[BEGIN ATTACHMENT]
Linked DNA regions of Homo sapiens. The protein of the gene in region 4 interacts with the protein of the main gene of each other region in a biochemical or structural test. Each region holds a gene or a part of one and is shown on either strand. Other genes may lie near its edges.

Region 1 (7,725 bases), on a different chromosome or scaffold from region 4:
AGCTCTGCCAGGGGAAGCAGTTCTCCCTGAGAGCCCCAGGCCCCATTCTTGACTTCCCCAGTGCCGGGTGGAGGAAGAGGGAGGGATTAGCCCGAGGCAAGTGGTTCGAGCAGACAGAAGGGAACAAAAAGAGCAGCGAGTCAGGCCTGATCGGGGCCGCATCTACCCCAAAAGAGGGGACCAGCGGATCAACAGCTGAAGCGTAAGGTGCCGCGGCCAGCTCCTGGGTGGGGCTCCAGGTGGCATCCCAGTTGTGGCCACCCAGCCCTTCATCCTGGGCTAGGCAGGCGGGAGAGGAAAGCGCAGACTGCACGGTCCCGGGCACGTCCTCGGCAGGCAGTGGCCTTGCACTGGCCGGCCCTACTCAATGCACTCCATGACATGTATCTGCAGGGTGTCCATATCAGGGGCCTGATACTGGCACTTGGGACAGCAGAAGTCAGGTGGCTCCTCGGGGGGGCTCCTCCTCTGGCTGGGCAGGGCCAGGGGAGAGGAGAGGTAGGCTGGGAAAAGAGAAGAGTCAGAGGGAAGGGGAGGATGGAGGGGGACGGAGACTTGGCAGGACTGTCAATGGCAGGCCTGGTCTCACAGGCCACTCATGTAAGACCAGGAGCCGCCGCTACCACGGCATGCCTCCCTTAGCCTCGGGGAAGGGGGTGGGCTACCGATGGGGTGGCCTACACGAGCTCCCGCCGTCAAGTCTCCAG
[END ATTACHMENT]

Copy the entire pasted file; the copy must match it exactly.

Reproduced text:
Linked DNA regions of Homo sapiens. The protein of the gene in region 4 interacts with the protein of the main gene of each other region in a biochemical or structural test. Each region holds a gene or a part of one and is shown on either strand. Other genes may lie near its edges.

Region 1 (7,725 bases), on a different chromosome or scaffold from region 4:
AGCTCTGCCAGGGGAAGCAGTTCTCCCTGAGAGCCCCAGGCCCCATTCTTGACTTCCCCAGTGCCGGGTGGAGGAAGAGGGAGGGATTAGCCCGAGGCAAGTGGTTCGAGCAGACAGAAGGGAACAAAAAGAGCAGCGAGTCAGGCCTGATCGGGGCCGCATCTACCCCAAAAGAGGGGACCAGCGGATCAACAGCTGAAGCGTAAGGTGCCGCGGCCAGCTCCTGGGTGGGGCTCCAGGTGGCATCCCAGTTGTGGCCACCCAGCCCTTCATCCTGGGCTAGGCAGGCGGGAGAGGAAAGCGCAGACTGCACGGTCCCGGGCACGTCCTCGGCAGGCAGTGGCCTTGCACTGGCCGGCCCTACTCAATGCACTCCATGACATGTATCTGCAGGGTGTCCATATCAGGGGCCTGATACTGGCACTTGGGACAGCAGAAGTCAGGTGGCTCCTCGGGGGGGCTCCTCCTCTGGCTGGGCAGGGCCAGGGGAGAGGAGAGGTAGGCTGGGAAAAGAGAAGAGTCAGAGGGAAGGGGAGGATGGAGGGGGACGGAGACTTGGCAGGACTGTCAATGGCAGGCCTGGTCTCACAGGCCACTCATGTAAGACCAGGAGCCGCCGCTACCACGGCATGCCTCCCTTAGCCTCGGGGAAGGGGGTGGGCTACCGATGGGGTGGCCTACACGAGCTCCCGCCGTCAAGTCTCCAG